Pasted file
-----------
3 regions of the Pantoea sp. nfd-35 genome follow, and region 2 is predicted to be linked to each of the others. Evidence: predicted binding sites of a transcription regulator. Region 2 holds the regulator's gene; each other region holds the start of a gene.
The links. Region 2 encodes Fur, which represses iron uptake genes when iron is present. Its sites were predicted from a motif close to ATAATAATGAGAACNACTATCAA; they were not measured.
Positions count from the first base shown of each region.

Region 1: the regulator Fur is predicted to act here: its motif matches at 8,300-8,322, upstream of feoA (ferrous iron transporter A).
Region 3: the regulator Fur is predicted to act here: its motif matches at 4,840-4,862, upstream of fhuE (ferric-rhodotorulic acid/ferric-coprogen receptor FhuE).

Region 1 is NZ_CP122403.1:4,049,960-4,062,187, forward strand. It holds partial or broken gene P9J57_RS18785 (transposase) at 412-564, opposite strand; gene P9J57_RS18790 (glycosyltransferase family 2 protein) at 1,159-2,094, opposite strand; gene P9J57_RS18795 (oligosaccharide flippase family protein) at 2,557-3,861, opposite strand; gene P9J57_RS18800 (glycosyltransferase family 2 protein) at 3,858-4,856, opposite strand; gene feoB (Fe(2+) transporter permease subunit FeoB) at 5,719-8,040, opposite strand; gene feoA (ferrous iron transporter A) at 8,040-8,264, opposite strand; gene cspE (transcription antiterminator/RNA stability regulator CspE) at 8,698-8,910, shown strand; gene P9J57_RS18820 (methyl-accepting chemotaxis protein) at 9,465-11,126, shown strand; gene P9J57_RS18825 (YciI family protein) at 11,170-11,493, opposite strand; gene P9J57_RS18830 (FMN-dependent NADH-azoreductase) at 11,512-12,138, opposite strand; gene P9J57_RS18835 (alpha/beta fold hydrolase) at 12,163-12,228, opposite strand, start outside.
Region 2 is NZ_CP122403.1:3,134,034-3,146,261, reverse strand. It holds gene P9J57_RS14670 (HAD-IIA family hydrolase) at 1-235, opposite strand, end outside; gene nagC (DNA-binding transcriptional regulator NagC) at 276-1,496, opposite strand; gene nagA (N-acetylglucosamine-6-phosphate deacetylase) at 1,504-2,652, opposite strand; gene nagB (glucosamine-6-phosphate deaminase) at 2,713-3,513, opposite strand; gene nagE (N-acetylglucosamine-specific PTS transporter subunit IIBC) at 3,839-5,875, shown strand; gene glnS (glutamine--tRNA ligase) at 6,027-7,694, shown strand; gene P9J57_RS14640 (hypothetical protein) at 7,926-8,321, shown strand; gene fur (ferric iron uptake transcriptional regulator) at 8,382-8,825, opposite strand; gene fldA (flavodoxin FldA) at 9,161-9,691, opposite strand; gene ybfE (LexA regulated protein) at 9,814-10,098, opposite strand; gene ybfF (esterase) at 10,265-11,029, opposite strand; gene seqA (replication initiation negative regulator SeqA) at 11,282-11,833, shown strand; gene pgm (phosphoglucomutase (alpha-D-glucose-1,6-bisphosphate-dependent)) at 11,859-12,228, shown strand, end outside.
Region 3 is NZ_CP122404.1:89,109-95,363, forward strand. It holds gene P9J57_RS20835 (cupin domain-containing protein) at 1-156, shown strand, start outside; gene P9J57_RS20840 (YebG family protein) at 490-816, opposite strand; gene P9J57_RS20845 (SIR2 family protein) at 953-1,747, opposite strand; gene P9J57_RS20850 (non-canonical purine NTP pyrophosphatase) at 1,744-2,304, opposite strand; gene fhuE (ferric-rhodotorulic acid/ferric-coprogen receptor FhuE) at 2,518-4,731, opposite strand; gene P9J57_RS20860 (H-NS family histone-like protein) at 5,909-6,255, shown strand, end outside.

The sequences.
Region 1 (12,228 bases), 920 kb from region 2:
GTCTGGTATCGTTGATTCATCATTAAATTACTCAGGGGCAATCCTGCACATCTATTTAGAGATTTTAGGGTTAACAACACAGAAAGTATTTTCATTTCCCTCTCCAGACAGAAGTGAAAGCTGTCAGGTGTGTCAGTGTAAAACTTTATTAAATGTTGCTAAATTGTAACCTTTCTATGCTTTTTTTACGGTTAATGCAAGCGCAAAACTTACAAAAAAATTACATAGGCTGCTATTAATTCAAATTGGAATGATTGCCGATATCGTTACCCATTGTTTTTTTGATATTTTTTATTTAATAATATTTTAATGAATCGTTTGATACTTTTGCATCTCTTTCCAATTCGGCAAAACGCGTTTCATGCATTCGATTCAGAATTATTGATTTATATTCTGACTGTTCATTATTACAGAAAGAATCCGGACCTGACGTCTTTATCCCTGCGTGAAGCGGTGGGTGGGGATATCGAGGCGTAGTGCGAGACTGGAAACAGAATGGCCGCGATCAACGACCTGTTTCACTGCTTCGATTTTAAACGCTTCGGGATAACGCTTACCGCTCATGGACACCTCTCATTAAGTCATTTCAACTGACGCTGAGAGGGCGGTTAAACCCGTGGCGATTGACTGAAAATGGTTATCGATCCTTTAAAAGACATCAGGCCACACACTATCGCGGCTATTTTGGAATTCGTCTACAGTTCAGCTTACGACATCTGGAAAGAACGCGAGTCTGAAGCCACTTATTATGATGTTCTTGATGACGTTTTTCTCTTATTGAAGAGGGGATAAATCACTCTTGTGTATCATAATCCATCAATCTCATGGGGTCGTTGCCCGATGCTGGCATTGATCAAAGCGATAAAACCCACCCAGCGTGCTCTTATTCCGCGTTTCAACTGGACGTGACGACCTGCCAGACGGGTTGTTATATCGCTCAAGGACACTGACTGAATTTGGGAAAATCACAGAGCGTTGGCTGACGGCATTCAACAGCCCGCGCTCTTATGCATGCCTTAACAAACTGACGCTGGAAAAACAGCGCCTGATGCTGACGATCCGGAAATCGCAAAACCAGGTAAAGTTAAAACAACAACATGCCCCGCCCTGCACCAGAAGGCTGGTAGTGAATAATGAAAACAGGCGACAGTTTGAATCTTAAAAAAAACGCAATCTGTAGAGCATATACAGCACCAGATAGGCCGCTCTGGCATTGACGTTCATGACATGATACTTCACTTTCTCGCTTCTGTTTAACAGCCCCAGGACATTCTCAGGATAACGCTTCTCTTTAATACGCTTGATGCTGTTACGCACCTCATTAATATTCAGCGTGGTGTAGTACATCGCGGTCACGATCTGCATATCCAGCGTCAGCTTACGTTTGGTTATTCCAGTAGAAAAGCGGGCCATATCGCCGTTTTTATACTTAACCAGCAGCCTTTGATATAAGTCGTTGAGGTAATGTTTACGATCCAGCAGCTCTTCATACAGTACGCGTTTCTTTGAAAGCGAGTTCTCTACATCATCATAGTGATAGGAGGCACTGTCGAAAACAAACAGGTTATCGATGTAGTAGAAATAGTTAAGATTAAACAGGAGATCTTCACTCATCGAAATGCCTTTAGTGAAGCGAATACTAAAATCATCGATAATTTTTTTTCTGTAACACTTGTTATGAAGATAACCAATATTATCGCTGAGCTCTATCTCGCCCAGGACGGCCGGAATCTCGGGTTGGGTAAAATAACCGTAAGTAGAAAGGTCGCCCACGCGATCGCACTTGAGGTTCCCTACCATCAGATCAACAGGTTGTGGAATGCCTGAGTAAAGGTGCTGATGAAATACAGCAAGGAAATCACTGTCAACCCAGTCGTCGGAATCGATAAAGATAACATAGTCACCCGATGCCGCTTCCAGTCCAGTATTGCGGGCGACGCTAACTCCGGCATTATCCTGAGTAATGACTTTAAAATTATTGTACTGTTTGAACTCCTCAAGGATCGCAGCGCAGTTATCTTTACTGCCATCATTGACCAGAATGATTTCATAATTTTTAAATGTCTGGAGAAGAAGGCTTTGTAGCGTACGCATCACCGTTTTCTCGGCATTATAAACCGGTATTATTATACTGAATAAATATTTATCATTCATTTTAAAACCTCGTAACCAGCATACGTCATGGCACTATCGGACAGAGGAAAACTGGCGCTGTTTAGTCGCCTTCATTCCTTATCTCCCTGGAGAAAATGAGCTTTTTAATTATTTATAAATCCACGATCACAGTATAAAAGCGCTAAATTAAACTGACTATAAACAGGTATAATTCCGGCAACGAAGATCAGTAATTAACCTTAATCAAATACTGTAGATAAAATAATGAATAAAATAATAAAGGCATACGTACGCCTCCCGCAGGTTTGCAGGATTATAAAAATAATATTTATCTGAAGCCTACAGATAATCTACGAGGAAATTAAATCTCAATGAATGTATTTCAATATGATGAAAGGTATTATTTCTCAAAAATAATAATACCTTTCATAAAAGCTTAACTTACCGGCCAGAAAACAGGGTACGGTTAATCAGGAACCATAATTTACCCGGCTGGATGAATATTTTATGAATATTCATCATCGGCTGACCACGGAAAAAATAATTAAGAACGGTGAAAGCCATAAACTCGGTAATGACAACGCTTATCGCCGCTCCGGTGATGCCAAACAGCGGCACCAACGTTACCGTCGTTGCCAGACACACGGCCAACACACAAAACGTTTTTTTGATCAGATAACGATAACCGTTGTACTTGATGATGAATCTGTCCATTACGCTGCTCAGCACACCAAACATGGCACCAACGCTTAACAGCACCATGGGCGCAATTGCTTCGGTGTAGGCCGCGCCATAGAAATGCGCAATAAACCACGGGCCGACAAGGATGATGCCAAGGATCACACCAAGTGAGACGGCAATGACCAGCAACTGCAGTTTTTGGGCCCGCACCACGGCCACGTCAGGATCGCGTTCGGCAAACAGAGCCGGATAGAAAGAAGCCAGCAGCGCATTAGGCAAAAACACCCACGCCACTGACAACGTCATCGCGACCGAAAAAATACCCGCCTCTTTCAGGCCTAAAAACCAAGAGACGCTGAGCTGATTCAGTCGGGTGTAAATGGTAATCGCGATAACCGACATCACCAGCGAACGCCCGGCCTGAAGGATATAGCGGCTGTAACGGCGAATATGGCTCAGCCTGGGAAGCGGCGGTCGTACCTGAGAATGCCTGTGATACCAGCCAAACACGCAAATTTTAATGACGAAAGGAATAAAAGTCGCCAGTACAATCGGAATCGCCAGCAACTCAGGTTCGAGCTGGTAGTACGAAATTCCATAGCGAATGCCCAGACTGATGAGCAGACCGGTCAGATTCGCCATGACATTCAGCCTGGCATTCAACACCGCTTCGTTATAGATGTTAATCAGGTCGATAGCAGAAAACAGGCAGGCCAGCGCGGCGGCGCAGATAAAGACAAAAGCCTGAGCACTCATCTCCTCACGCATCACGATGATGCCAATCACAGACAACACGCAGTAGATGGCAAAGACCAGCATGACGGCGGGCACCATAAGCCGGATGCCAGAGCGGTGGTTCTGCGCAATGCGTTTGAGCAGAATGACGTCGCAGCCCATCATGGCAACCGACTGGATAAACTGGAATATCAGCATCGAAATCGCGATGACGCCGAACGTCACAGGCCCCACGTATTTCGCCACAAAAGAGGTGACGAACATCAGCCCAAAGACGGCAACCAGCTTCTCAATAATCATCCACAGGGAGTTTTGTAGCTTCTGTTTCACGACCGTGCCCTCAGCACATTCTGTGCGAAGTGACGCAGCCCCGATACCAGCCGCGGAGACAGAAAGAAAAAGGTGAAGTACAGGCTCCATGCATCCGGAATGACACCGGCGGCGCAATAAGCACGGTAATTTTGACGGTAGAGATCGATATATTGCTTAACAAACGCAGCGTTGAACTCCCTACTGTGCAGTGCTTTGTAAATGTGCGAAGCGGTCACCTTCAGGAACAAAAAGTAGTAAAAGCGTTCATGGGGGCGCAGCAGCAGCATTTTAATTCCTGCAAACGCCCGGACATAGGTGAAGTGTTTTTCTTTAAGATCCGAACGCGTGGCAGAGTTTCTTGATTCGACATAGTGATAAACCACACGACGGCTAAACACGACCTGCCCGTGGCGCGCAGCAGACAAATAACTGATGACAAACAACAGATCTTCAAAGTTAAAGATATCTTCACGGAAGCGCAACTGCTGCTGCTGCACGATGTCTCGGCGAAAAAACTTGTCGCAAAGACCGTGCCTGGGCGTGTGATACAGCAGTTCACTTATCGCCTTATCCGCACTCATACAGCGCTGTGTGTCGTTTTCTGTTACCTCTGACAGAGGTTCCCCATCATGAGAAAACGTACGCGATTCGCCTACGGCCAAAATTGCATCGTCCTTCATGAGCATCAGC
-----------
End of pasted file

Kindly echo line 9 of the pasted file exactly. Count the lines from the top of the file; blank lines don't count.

The sequences.